2. Nor is the pride of birth less unreasonable than that of rank. Even a heathen in ancient times could see its absurdity, and say, "for as to family and ancestors, and what we have not done ourselves, we can scarcely call those things ours."

3. Of the same wicked and foolish character is pride of riches. Reason tells us that riches cannot give dignity of character, superiority of intellect, vigour of body, endowments of mind, peace of conscience, cheerfulness of heart, or any one of those advantages which form the chief blessings of life; and, therefore, are a very insufficient foundation for "pride of heart."

4. Pride of talent, and pride of learning, also ill become "man that is born of a woman." A disease, an accident, "a sudden terror," may overset the mind, and turn all our light into "utter darkness." Of the pride of beauty, in order to show its folly, it need only be said, in the language of inspiration, "surely all flesh is grass, and all the goodliness thereof is as the flower of the field

; the grass withereth, and the flower fadeth."

5. The pride of judgment, also, which is too often the pride of the young and ignorant, is of the like foolish description, and is equally rebuked by the Holy Scriptures. It is a common and a true observation, that those who know least generally imagine that they know most, and know best.

6. But, of all kinds of pride, spiritual pride, or the conceit and boast of being holier than others, is the worst description of this bad passion: most hateful to God, and most dangerous to our souls.

II. Opposite, however, as the mid-day sun to "utter darkness," is THE CHARACTER GIVEN IN CRIPTURE OF LOWLINESS OR HUMILITY: AND THE VIEW OF THE BLESSINGS WHICH ARE PROMISED UPON THOSE IN WHOM IT IS FOUND. "When pride cometh, then cometh shame: but with the lowly is wisdom." When we consider the nature of man, fallen and far gone from original righteousness, one might well think that men should of their own accord see the propriety, the necessity, of the grace of humility in their character. Our Lord has bound meekness and poverty of spirit upon our consciences by His injunctions, and encouraged our obedience to His injunctions by assuring us that "the meek and the poor in spirit shall inherit the kingdom of heaven." He has declared to us that those who "humble themselves shall be exalted"; and finally, to give the greatest possible weight and effect to what He said, He left us, in His own practice, the most perfect example of the graces which He enjoined to His followers: for "He made Himself of no reputation," etc.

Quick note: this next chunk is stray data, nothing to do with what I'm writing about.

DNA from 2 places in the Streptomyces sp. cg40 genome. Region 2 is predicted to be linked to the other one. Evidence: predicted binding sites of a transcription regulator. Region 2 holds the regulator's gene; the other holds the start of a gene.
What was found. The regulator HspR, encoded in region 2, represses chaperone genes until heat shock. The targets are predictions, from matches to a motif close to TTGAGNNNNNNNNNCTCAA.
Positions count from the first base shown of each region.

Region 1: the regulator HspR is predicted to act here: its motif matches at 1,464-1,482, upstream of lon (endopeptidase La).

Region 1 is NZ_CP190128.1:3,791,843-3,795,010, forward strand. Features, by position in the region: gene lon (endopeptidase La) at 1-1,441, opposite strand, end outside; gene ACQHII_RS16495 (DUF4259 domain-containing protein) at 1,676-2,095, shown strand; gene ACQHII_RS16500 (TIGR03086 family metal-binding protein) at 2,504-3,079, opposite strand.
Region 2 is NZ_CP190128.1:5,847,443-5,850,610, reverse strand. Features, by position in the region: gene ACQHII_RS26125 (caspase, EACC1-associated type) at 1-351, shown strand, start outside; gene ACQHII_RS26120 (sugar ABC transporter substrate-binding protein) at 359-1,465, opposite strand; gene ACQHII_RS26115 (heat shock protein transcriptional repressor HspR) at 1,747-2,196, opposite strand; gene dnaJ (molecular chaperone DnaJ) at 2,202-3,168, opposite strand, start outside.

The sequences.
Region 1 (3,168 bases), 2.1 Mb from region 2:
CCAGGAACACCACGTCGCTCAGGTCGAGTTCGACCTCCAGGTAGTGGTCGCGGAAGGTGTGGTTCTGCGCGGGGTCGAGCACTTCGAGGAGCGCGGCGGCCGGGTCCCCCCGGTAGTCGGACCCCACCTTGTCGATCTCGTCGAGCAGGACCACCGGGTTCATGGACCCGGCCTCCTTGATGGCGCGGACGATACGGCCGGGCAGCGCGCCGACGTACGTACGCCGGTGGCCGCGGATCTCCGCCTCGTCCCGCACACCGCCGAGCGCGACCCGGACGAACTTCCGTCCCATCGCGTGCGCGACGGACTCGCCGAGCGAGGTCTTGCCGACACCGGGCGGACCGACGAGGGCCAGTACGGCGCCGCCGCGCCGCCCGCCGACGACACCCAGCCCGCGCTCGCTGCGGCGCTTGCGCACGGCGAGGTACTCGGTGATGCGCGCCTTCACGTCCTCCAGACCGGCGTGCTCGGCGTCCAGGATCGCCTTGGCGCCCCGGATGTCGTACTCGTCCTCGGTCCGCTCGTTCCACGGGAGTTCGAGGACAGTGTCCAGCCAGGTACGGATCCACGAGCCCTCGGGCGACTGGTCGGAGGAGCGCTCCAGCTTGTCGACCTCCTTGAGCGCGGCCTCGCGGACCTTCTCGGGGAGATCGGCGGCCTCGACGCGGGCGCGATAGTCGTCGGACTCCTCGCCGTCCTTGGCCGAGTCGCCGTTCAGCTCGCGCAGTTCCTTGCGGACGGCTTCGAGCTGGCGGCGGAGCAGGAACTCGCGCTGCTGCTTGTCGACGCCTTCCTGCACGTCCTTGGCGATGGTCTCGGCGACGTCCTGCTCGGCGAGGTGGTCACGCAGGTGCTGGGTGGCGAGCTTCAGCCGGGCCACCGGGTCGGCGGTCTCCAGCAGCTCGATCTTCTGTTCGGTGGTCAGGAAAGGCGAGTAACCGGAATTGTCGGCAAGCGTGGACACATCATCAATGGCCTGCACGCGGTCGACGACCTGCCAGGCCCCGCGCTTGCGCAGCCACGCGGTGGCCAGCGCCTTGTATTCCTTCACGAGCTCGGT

(R. Warner.)

I. THE ADVENT OF PRIDE. Pride is inordinate self-appreciation. This feeling comes to a soul; it is not born in it. Infancy and childhood are free from it. How does it come?

1. By associating only with inferiors.

2. By practically ignoring the true standards of character. When we lose sight of the eternal law of rectitude, and judge ourselves only by the imperfect standards around us, pride is likely to come.

3. By a practical disregard to the majesty of God. The conscious presence of God humbles.

II. THE EVIL OF PRIDE. "Then cometh shame." The man who has formed a false and exaggerated estimate of self must be disappointed one day. Man must always find his level; he must come to realities.

1. Shame of folly. The soul bursts with a sense of its own foolish estimate.

2. Shame of guilt. Pride is a wrong state of mind, and hence shame follows it.

(D. Thomas, D.D.)

The haughty and overbearing conduct of Cardinal Wolsey created him many secret enemies, and it was his ostentation and love of power which caused him to lose the favour of his sovereign. Proud of his talents, his wealth, his position, his sole aim was to raise himself still higher, all his actions being directed to his own aggrandisements; and this eagerness lay at the root of his downfall, it being impossible for him to please Henry in the matter of the divorce without losing all hope of the popedom. He felt severely the shame of his first disgrace, and offered to surrender both office and wealth to avert the king's displeasure; but, being allowed to retire to his archbishopric, he again excited the envy of his political rivals by his pride and love of show, and, being arrested for high treason, the whilom leader of the State died broken-hearted on his journey to London.